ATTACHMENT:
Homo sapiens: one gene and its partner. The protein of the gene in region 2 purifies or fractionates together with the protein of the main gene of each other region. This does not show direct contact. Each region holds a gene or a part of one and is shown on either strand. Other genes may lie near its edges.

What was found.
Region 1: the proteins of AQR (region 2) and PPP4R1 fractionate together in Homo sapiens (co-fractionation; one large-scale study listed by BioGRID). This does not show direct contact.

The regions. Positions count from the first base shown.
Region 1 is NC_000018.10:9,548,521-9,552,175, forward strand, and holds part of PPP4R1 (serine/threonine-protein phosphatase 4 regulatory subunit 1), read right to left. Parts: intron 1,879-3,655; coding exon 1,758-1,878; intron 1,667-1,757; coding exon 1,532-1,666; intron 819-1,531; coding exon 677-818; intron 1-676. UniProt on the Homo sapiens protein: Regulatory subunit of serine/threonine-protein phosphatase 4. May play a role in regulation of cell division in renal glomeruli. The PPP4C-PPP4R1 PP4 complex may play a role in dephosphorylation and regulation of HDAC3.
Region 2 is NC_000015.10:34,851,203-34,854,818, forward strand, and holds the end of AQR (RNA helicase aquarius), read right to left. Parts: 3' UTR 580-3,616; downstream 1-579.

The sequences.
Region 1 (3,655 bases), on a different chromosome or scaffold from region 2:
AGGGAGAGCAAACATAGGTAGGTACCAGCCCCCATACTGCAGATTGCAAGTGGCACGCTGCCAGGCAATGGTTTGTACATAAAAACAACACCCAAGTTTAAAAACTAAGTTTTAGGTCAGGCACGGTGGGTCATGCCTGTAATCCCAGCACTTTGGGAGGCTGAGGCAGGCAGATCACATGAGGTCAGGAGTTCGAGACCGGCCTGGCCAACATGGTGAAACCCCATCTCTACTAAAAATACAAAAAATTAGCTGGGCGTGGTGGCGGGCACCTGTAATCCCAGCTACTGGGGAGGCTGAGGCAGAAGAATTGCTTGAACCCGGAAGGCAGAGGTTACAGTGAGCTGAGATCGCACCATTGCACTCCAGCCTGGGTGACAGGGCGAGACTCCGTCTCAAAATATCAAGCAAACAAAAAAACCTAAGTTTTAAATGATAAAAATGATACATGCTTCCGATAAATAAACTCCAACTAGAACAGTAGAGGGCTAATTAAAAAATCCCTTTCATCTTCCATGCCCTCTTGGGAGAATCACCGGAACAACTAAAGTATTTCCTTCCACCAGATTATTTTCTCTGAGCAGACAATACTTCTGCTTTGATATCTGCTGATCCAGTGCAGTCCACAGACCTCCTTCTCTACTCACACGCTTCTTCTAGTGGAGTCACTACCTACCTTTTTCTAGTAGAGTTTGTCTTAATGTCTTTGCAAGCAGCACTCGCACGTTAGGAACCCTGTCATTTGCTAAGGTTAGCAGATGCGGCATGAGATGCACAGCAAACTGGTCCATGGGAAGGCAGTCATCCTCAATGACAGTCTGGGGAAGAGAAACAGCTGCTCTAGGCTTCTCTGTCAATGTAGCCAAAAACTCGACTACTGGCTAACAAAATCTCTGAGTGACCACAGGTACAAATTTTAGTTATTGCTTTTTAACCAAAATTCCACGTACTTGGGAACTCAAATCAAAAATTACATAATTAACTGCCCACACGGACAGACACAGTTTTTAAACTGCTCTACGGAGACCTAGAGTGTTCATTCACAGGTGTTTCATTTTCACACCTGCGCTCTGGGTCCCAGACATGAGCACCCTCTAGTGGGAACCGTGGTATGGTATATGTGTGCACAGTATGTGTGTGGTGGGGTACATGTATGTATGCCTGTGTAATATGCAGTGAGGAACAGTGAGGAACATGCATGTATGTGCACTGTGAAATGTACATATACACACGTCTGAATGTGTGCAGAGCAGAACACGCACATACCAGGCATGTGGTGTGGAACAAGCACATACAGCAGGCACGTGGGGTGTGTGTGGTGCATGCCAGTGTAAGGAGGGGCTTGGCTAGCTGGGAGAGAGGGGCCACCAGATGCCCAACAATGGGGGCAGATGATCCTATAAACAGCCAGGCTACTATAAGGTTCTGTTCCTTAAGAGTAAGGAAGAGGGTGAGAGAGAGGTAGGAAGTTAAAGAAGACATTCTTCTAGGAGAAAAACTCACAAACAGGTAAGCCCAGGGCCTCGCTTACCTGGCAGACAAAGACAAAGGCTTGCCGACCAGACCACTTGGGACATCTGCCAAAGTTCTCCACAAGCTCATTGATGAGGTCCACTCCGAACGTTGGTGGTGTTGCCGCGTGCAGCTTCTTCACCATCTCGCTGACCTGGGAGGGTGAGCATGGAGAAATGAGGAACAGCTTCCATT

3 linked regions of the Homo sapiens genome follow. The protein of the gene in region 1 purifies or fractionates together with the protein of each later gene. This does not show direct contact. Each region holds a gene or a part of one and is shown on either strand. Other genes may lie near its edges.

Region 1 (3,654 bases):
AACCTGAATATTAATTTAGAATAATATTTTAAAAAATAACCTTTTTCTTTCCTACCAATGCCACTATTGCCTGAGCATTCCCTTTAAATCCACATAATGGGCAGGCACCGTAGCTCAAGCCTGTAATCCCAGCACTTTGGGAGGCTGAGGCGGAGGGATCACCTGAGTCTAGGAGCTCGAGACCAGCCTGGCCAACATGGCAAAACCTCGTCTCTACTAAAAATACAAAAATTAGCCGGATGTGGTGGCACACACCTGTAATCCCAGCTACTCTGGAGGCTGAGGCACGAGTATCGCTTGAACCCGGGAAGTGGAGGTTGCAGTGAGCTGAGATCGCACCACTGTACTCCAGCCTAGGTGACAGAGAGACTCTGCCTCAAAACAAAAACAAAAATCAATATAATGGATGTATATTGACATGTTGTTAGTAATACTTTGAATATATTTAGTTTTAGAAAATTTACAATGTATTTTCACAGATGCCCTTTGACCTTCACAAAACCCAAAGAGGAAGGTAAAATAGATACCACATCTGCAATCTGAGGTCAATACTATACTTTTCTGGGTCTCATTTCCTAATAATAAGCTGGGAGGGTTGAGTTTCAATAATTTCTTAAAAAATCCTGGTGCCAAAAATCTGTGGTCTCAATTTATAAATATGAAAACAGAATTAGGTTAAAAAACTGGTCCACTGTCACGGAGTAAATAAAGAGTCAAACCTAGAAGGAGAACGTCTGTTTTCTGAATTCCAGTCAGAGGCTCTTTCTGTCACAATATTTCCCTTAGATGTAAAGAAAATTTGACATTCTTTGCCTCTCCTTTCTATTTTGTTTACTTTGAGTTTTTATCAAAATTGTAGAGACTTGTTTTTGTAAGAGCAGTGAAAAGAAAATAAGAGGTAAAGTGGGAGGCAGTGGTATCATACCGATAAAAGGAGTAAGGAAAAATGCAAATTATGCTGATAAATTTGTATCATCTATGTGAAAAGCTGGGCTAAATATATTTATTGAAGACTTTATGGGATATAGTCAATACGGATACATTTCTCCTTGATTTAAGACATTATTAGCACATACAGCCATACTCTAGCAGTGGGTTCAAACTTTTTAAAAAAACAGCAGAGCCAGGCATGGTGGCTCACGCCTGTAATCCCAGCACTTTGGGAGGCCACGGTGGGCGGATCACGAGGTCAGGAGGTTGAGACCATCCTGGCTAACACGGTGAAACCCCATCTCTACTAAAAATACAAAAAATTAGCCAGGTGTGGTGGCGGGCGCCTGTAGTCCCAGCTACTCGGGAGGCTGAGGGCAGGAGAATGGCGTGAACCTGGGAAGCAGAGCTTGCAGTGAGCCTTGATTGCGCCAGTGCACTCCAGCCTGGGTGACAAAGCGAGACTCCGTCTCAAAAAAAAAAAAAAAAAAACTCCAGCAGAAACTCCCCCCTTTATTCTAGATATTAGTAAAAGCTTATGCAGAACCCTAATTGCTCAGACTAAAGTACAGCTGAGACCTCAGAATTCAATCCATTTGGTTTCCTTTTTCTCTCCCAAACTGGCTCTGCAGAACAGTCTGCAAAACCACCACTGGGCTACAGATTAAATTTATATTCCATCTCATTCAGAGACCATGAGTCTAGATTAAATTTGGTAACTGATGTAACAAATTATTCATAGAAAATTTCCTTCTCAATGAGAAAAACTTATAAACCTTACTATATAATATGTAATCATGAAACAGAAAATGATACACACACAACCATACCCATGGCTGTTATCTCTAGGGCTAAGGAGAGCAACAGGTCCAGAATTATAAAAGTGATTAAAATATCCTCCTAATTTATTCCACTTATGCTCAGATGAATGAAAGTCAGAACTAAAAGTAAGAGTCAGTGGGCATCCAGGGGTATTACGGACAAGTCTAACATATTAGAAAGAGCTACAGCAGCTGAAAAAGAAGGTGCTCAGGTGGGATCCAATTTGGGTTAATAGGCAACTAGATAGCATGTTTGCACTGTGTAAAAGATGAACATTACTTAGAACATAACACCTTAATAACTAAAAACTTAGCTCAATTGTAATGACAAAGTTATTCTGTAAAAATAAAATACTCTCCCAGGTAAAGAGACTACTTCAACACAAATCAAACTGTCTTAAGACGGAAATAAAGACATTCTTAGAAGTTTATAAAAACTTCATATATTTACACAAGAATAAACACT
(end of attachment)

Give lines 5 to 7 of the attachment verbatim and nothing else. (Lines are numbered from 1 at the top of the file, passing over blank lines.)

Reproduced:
Region 1 is NC_000018.10:9,548,521-9,552,175, forward strand, and holds part of PPP4R1 (serine/threonine-protein phosphatase 4 regulatory subunit 1), read right to left. Parts: intron 1,879-3,655; coding exon 1,758-1,878; intron 1,667-1,757; coding exon 1,532-1,666; intron 819-1,531; coding exon 677-818; intron 1-676. UniProt on the Homo sapiens protein: Regulatory subunit of serine/threonine-protein phosphatase 4. May play a role in regulation of cell division in renal glomeruli. The PPP4C-PPP4R1 PP4 complex may play a role in dephosphorylation and regulation of HDAC3.
Region 2 is NC_000015.10:34,851,203-34,854,818, forward strand, and holds the end of AQR (RNA helicase aquarius), read right to left. Parts: 3' UTR 580-3,616; downstream 1-579.

The sequences.